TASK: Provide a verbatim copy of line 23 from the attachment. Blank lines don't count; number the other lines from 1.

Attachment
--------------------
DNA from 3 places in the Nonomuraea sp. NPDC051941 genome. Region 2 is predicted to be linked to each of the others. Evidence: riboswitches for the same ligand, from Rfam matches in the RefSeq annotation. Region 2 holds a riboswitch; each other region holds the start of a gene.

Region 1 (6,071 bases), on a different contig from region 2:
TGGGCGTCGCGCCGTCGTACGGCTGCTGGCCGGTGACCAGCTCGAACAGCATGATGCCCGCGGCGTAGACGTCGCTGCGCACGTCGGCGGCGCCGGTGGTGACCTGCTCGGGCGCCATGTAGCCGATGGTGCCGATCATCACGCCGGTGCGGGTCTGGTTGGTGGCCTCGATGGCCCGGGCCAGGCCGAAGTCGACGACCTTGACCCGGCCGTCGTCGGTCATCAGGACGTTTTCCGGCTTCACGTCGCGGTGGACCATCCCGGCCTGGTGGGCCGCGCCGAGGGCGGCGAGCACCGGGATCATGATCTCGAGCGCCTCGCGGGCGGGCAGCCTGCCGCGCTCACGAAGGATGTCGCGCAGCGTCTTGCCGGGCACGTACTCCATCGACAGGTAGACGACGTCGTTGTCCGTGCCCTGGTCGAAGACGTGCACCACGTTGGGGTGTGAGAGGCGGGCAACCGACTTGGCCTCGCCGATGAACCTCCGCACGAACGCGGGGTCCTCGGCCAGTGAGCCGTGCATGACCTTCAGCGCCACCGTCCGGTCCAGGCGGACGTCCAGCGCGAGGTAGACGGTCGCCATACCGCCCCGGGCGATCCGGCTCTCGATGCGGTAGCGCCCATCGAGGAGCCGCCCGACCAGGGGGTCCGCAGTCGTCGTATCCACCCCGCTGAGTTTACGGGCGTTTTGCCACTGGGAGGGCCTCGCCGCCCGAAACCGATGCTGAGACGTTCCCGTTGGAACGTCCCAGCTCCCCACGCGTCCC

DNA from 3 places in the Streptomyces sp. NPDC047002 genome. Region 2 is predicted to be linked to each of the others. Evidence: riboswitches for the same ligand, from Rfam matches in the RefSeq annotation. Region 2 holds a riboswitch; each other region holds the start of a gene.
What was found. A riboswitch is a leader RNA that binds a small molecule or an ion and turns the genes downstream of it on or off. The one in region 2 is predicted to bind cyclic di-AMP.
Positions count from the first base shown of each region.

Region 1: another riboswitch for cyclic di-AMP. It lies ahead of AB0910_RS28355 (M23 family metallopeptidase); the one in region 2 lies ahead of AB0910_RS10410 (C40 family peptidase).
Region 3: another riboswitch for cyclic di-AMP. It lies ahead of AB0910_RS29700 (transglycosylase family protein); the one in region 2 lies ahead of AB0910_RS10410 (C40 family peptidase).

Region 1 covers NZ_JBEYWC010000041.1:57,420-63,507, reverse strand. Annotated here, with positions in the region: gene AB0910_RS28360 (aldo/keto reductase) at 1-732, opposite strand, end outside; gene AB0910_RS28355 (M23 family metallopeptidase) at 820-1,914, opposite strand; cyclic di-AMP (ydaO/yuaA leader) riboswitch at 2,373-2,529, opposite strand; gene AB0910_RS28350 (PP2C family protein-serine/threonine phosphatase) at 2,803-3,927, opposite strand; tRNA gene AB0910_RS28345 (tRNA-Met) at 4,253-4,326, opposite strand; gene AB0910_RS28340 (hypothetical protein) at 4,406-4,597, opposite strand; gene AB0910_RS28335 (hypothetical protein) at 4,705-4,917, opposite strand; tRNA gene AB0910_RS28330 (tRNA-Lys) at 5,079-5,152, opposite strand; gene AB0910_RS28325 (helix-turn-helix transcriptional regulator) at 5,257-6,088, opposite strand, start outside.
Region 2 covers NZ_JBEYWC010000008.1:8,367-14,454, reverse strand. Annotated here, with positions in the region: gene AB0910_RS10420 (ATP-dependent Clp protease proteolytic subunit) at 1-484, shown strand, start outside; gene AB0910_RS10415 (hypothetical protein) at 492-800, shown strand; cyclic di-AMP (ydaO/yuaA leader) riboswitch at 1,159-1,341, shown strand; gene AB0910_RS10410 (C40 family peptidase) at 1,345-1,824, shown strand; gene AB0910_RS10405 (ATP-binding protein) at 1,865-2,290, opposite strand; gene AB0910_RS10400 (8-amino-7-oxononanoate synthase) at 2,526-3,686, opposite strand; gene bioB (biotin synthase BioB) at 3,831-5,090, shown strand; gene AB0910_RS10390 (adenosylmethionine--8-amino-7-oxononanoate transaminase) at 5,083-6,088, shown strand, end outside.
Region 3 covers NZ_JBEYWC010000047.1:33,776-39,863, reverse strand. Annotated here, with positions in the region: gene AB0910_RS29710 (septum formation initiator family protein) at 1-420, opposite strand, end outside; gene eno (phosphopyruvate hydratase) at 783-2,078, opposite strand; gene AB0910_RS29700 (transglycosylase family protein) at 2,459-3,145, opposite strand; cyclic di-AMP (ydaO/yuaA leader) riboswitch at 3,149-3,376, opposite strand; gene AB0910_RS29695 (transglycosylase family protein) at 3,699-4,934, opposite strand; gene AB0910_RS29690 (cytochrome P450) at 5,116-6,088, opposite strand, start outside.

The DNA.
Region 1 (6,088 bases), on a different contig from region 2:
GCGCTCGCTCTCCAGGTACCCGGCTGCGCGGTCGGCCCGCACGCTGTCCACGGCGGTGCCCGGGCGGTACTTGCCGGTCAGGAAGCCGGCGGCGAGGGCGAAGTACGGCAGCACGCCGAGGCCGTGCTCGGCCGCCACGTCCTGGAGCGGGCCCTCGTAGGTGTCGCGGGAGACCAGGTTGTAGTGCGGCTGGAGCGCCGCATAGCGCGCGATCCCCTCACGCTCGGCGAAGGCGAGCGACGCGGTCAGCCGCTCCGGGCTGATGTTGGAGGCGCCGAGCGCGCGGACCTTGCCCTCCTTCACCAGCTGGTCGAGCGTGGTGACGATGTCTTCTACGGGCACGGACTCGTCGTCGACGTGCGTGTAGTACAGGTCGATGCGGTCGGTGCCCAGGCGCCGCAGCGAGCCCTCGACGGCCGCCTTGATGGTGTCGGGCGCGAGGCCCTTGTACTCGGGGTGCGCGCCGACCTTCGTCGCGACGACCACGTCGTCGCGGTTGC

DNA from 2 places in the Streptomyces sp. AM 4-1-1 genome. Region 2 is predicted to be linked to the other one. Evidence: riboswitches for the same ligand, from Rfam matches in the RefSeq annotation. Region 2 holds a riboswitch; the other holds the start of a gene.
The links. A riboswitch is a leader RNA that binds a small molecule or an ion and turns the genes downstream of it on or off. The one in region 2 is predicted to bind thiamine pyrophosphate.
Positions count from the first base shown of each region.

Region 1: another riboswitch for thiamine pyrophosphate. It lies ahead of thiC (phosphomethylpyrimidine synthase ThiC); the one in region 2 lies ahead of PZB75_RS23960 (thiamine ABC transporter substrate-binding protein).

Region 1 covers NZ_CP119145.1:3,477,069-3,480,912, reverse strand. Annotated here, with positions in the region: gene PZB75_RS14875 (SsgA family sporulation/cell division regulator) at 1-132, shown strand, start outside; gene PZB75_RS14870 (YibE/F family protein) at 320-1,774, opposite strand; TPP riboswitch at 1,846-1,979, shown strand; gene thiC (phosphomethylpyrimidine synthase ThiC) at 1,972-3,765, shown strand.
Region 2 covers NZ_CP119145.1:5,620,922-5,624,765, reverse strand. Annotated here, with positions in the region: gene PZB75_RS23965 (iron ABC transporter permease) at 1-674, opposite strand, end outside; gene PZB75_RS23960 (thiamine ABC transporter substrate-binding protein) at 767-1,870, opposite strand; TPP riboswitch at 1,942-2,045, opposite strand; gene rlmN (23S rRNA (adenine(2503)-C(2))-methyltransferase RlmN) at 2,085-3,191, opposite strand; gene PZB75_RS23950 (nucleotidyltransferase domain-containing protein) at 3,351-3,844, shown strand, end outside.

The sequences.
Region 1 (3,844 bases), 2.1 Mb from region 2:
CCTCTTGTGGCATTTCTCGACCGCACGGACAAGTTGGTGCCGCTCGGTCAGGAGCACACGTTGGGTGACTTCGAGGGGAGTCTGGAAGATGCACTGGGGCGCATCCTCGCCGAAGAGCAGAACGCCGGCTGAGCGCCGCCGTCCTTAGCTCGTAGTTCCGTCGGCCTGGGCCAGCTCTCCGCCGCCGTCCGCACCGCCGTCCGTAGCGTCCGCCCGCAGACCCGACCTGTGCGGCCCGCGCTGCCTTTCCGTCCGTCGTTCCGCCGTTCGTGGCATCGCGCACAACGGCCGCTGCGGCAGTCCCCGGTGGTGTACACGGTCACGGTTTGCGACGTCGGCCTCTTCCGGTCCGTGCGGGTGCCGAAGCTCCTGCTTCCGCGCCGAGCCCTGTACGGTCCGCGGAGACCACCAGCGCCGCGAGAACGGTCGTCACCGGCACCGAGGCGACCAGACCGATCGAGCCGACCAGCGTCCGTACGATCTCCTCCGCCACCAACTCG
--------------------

CCTCTTGTGGCATTTCTCGACCGCACGGACAAGTTGGTGCCGCTCGGTCAGGAGCACACGTTGGGTGACTTCGAGGGGAGTCTGGAAGATGCACTGGGGCGCATCCTCGCCGAAGAGCAGAACGCCGGCTGAGCGCCGCCGTCCTTAGCTCGTAGTTCCGTCGGCCTGGGCCAGCTCTCCGCCGCCGTCCGCACCGCCGTCCGTAGCGTCCGCCCGCAGACCCGACCTGTGCGGCCCGCGCTGCCTTTCCGTCCGTCGTTCCGCCGTTCGTGGCATCGCGCACAACGGCCGCTGCGGCAGTCCCCGGTGGTGTACACGGTCACGGTTTGCGACGTCGGCCTCTTCCGGTCCGTGCGGGTGCCGAAGCTCCTGCTTCCGCGCCGAGCCCTGTACGGTCCGCGGAGACCACCAGCGCCGCGAGAACGGTCGTCACCGGCACCGAGGCGACCAGACCGATCGAGCCGACCAGCGTCCGTACGATCTCCTCCGCCACCAACTCG